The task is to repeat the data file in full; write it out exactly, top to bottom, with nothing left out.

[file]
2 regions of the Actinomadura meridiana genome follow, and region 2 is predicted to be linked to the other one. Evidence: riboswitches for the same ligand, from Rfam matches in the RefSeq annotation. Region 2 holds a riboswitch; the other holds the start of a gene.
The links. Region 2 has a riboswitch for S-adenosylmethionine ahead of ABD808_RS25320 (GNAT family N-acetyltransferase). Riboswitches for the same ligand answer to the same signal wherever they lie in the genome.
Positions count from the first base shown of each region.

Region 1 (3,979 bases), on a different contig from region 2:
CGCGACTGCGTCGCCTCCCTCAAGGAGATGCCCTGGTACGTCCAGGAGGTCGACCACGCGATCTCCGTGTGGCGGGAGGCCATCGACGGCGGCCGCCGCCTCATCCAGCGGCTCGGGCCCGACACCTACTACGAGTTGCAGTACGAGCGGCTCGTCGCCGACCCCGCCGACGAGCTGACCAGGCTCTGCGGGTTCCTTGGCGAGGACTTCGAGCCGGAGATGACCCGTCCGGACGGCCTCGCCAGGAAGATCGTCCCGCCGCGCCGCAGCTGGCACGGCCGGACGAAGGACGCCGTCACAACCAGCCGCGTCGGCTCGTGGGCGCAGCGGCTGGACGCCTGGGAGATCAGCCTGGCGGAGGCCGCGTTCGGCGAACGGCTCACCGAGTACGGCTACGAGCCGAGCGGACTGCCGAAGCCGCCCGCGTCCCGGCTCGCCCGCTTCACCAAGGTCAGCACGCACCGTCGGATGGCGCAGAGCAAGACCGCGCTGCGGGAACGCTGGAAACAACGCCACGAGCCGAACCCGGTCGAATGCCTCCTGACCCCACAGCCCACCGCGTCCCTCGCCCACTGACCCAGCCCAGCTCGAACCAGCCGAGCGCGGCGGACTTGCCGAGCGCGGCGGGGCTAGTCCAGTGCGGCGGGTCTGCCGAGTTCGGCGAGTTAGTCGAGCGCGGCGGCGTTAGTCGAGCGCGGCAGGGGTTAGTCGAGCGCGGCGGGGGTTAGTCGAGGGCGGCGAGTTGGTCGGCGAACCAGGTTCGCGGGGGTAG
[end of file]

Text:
2 regions of the Actinomadura meridiana genome follow, and region 2 is predicted to be linked to the other one. Evidence: riboswitches for the same ligand, from Rfam matches in the RefSeq annotation. Region 2 holds a riboswitch; the other holds the start of a gene.
The links. Region 2 has a riboswitch for S-adenosylmethionine ahead of ABD808_RS25320 (GNAT family N-acetyltransferase). Riboswitches for the same ligand answer to the same signal wherever they lie in the genome.
Positions count from the first base shown of each region.

Region 1 (3,979 bases), on a different contig from region 2:
CGCGACTGCGTCGCCTCCCTCAAGGAGATGCCCTGGTACGTCCAGGAGGTCGACCACGCGATCTCCGTGTGGCGGGAGGCCATCGACGGCGGCCGCCGCCTCATCCAGCGGCTCGGGCCCGACACCTACTACGAGTTGCAGTACGAGCGGCTCGTCGCCGACCCCGCCGACGAGCTGACCAGGCTCTGCGGGTTCCTTGGCGAGGACTTCGAGCCGGAGATGACCCGTCCGGACGGCCTCGCCAGGAAGATCGTCCCGCCGCGCCGCAGCTGGCACGGCCGGACGAAGGACGCCGTCACAACCAGCCGCGTCGGCTCGTGGGCGCAGCGGCTGGACGCCTGGGAGATCAGCCTGGCGGAGGCCGCGTTCGGCGAACGGCTCACCGAGTACGGCTACGAGCCGAGCGGACTGCCGAAGCCGCCCGCGTCCCGGCTCGCCCGCTTCACCAAGGTCAGCACGCACCGTCGGATGGCGCAGAGCAAGACCGCGCTGCGGGAACGCTGGAAACAACGCCACGAGCCGAACCCGGTCGAATGCCTCCTGACCCCACAGCCCACCGCGTCCCTCGCCCACTGACCCAGCCCAGCTCGAACCAGCCGAGCGCGGCGGACTTGCCGAGCGCGGCGGGGCTAGTCCAGTGCGGCGGGTCTGCCGAGTTCGGCGAGTTAGTCGAGCGCGGCGGCGTTAGTCGAGCGCGGCAGGGGTTAGTCGAGCGCGGCGGGGGTTAGTCGAGGGCGGCGAGTTGGTCGGCGAACCAGGTTCGCGGGGGTAG